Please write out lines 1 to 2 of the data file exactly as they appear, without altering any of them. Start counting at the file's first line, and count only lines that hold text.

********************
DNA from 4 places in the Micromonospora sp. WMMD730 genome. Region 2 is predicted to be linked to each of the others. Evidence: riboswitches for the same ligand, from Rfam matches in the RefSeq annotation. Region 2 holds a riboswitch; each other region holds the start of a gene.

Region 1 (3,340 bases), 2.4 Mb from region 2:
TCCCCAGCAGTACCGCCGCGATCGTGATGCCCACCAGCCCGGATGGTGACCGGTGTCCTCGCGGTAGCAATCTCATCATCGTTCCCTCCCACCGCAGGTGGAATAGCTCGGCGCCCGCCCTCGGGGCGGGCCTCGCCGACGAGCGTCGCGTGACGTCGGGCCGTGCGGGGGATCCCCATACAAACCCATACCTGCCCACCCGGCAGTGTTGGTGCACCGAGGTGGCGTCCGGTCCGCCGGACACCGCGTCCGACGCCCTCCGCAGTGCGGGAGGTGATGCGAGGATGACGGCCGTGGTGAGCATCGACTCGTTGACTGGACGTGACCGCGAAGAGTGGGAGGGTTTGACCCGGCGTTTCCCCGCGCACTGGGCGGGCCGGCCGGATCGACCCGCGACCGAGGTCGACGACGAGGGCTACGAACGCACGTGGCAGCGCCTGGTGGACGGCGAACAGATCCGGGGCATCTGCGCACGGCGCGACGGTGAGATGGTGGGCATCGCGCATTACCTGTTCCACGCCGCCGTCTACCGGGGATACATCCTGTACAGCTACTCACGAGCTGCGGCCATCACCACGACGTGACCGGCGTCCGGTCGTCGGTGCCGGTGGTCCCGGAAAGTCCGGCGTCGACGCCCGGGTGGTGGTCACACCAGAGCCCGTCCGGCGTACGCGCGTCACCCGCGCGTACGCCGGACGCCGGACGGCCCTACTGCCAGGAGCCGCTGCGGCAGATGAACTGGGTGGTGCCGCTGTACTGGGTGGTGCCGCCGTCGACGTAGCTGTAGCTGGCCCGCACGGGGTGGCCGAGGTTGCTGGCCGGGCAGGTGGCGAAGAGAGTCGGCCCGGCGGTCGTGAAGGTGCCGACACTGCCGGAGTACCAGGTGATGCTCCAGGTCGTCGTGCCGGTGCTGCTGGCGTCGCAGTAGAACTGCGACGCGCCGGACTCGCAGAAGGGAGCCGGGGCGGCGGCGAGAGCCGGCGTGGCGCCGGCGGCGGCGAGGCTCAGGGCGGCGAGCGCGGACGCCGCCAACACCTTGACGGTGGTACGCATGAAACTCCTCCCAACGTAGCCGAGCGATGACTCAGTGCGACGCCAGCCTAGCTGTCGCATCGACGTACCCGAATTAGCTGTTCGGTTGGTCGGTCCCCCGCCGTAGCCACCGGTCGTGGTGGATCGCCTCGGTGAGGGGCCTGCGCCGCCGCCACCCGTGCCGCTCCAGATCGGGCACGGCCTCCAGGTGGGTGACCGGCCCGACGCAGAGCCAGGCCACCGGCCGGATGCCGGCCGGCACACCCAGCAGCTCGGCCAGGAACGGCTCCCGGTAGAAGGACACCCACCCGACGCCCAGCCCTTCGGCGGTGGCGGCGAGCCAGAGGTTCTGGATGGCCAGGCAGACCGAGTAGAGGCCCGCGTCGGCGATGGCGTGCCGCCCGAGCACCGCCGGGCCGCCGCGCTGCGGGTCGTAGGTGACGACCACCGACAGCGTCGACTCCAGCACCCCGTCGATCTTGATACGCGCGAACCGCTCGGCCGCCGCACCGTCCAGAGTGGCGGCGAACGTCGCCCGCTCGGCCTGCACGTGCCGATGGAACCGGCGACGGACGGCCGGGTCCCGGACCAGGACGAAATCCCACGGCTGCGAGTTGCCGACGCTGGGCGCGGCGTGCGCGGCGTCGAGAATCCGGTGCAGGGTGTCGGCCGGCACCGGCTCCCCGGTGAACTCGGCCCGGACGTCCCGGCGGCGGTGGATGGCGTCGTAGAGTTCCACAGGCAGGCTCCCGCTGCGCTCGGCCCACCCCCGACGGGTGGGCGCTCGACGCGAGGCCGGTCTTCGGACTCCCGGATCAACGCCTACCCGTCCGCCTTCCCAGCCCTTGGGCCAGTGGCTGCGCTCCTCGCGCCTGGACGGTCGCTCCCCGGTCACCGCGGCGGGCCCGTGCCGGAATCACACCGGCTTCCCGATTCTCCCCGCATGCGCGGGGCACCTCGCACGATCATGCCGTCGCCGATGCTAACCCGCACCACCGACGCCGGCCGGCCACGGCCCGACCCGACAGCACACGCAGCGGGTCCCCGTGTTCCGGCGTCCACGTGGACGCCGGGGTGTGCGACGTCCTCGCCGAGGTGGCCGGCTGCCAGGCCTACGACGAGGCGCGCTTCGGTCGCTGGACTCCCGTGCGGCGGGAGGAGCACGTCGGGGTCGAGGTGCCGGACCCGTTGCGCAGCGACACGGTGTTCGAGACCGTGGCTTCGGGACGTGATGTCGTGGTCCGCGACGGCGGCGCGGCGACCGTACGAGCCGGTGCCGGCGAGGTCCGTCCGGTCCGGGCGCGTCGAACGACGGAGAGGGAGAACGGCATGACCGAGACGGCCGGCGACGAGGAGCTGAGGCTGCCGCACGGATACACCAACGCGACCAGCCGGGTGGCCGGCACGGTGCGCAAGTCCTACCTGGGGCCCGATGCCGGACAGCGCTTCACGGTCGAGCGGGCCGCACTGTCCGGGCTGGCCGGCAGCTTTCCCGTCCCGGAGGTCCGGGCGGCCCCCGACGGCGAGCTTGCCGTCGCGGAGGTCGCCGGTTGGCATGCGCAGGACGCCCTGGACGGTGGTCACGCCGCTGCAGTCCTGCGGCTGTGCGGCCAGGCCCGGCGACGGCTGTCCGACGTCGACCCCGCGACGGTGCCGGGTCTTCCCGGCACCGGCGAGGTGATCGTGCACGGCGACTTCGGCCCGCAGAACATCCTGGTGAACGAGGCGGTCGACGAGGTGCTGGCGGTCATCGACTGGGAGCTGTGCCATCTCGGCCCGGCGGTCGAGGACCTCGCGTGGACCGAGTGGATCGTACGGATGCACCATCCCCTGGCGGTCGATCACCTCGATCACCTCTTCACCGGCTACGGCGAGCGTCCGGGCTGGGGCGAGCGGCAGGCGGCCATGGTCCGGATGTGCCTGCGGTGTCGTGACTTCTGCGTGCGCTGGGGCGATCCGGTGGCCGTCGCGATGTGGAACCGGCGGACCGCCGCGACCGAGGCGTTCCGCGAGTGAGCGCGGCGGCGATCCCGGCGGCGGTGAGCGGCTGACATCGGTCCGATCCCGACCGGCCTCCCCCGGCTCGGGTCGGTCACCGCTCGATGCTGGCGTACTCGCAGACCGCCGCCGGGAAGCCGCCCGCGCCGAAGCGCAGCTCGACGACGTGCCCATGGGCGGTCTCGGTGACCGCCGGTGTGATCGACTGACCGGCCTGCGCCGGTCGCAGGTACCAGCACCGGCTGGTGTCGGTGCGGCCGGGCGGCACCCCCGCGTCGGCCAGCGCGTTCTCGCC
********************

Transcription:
DNA from 4 places in the Micromonospora sp. WMMD730 genome. Region 2 is predicted to be linked to each of the others. Evidence: riboswitches for the same ligand, from Rfam matches in the RefSeq annotation. Region 2 holds a riboswitch; each other region holds the start of a gene.

Region 1 (3,340 bases), 2.4 Mb from region 2: